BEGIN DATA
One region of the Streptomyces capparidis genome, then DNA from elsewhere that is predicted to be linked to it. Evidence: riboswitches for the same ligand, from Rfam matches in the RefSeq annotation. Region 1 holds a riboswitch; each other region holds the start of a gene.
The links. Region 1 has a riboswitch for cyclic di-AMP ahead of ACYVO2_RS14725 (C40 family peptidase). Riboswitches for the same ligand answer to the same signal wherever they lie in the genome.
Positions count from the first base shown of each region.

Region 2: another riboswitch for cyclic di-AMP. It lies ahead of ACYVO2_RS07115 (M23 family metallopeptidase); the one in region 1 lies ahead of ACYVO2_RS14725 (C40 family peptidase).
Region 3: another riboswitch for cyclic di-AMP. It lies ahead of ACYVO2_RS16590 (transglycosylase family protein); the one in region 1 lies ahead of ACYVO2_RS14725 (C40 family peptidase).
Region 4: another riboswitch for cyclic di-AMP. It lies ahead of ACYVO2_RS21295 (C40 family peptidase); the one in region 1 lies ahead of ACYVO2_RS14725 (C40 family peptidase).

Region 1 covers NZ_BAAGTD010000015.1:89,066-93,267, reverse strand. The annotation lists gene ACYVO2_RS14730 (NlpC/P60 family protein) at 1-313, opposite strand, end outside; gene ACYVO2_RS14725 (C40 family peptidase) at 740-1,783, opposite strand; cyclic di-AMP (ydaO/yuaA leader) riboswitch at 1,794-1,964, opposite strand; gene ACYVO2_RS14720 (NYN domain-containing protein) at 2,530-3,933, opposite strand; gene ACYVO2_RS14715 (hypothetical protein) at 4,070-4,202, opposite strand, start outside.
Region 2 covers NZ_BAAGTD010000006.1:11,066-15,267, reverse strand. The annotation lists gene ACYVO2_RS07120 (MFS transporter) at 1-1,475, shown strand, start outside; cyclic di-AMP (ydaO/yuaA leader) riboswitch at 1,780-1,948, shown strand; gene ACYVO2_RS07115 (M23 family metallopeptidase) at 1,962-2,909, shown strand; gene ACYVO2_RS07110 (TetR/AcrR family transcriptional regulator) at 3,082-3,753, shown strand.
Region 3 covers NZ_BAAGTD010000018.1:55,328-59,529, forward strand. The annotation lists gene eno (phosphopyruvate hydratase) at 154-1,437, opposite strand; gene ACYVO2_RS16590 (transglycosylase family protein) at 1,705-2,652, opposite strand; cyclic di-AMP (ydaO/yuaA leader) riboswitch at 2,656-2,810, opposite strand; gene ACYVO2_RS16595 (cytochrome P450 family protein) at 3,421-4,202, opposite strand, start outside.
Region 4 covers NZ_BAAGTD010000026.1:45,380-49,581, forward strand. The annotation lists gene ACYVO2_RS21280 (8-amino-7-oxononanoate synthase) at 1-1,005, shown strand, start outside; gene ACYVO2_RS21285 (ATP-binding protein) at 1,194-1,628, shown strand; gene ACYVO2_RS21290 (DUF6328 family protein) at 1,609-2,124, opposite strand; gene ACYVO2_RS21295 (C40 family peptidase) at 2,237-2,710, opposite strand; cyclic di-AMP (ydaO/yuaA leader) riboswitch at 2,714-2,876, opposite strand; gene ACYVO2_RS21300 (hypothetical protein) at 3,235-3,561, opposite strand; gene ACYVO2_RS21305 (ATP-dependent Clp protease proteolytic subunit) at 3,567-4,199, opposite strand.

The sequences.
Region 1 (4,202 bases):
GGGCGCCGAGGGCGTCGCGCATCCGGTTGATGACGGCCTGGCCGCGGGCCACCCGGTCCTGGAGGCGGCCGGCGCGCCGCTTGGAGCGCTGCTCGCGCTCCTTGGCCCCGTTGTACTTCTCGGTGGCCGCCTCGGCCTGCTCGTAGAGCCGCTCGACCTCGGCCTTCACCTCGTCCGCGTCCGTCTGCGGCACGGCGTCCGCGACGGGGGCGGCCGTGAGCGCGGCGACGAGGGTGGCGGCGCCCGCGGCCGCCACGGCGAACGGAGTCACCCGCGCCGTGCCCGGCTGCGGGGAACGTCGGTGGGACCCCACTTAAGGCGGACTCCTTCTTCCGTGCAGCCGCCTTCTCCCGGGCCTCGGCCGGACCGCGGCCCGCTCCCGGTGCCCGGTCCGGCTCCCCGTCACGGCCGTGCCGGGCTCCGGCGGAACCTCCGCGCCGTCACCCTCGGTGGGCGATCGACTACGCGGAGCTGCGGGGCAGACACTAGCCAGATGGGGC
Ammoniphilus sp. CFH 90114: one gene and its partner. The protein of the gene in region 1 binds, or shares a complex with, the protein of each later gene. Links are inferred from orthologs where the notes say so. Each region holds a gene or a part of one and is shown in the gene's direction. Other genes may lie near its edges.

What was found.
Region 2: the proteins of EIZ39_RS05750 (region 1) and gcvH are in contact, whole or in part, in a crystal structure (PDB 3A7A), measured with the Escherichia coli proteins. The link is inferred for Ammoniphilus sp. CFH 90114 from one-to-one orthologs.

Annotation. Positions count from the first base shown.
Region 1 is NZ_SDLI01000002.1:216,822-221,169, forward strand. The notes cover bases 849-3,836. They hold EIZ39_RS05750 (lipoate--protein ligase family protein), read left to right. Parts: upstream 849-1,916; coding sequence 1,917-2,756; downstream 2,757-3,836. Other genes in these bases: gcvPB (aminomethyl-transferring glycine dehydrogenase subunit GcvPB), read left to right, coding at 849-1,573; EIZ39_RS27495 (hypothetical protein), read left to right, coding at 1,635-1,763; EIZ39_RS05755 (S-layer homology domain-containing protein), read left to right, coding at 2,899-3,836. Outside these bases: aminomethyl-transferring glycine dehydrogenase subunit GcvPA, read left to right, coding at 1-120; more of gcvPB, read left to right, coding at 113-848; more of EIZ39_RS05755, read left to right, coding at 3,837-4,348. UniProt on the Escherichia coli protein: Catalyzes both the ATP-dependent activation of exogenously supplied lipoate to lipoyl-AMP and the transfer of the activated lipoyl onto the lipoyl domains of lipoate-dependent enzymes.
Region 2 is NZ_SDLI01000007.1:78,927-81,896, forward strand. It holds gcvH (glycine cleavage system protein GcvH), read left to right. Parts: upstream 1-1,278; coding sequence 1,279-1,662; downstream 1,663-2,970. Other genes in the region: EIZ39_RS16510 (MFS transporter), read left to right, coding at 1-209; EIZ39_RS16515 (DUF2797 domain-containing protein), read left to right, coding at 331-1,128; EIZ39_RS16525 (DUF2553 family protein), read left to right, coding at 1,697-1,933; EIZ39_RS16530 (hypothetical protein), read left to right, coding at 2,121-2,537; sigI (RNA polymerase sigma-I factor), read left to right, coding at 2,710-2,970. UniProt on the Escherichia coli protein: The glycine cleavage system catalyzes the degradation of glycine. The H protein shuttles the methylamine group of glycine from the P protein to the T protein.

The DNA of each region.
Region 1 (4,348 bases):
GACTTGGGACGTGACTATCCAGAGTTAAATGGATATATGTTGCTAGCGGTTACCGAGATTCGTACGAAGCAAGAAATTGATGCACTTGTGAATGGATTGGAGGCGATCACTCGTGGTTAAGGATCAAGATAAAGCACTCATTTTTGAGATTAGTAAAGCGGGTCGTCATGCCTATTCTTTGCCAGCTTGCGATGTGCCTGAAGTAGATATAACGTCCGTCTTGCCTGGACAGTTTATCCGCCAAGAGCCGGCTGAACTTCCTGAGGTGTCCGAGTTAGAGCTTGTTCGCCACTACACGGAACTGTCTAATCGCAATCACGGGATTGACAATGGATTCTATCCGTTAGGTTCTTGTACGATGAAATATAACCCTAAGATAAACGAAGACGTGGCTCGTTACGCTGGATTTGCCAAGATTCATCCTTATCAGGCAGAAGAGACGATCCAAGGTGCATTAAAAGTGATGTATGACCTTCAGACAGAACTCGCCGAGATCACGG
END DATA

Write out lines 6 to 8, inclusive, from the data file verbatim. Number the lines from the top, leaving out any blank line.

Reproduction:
Region 4: another riboswitch for cyclic di-AMP. It lies ahead of ACYVO2_RS21295 (C40 family peptidase); the one in region 1 lies ahead of ACYVO2_RS14725 (C40 family peptidase).

Region 1 covers NZ_BAAGTD010000015.1:89,066-93,267, reverse strand. The annotation lists gene ACYVO2_RS14730 (NlpC/P60 family protein) at 1-313, opposite strand, end outside; gene ACYVO2_RS14725 (C40 family peptidase) at 740-1,783, opposite strand; cyclic di-AMP (ydaO/yuaA leader) riboswitch at 1,794-1,964, opposite strand; gene ACYVO2_RS14720 (NYN domain-containing protein) at 2,530-3,933, opposite strand; gene ACYVO2_RS14715 (hypothetical protein) at 4,070-4,202, opposite strand, start outside.
Region 2 covers NZ_BAAGTD010000006.1:11,066-15,267, reverse strand. The annotation lists gene ACYVO2_RS07120 (MFS transporter) at 1-1,475, shown strand, start outside; cyclic di-AMP (ydaO/yuaA leader) riboswitch at 1,780-1,948, shown strand; gene ACYVO2_RS07115 (M23 family metallopeptidase) at 1,962-2,909, shown strand; gene ACYVO2_RS07110 (TetR/AcrR family transcriptional regulator) at 3,082-3,753, shown strand.